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Are you eligible for a divorce in North Carolina?

On Behalf of | Nov 7, 2023 | Family Law |

Divorce is a decision that will completely change your life, so it is normal to have concerns and questions before going through with it. One of the most fundamental concerns is whether you can pursue a divorce. North Carolina requires you to live in the state for at least six months before you are eligible to file for divorce in the state.

Aside from the minimum state residency requirements, you can only get an absolute divorce in North Carolina if you and your spouse have lived separately for at least a year. The 12 months you lived separate and apart should be consecutive, meaning the minimum separation period will reset once you move back in together, even if it was temporary. It is also important to note that at least one spouse must have had the intention to make the separation permanent during the time you lived apart.

Do you need a reason to file for divorce in North Carolina?

North Carolina is a no-fault divorce state. Therefore, you do not need to establish fault, and you do not need a reason for a divorce. Interestingly, North Carolina only has two grounds for divorce. They are:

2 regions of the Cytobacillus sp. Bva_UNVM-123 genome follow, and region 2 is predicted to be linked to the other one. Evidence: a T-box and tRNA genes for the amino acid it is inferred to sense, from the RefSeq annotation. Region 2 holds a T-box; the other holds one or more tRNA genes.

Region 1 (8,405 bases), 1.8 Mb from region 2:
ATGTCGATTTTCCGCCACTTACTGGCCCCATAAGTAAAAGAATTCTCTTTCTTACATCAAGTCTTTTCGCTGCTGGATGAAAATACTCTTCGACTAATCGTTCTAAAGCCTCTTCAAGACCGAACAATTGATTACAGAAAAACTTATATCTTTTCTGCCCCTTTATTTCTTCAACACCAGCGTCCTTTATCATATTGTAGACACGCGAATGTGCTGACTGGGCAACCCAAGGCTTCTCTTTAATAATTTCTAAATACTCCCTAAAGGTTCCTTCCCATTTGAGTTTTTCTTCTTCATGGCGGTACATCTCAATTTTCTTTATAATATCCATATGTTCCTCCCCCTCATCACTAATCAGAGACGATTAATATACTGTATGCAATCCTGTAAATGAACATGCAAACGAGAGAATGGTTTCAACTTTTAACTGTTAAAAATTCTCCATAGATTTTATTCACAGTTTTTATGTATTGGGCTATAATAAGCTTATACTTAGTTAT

• A one-year separation period
  • Incurable sanity of one spouse

If you choose the ground of incurable sanity, you will have to live in different homes consecutively and for a longer time (three years). You would also need to have proof of your spouse’s incurable insanity.

Proving the one-year separation

You do not need your spouse’s permission to file for divorce in North Carolina. The courts will grant a divorce if you can prove that you and your spouse lived in separate residences for an uninterrupted year and that you intended to remain away from your spouse permanently. You can prove the separation by providing bills and other documents to verify that you have been living in your own household.

Living away from your spouse might feel intimidating, but it is the only way you will be eligible to file for an absolute divorce in North Carolina. You may want to consider a divorce from bed and board while waiting for your divorce to finalize.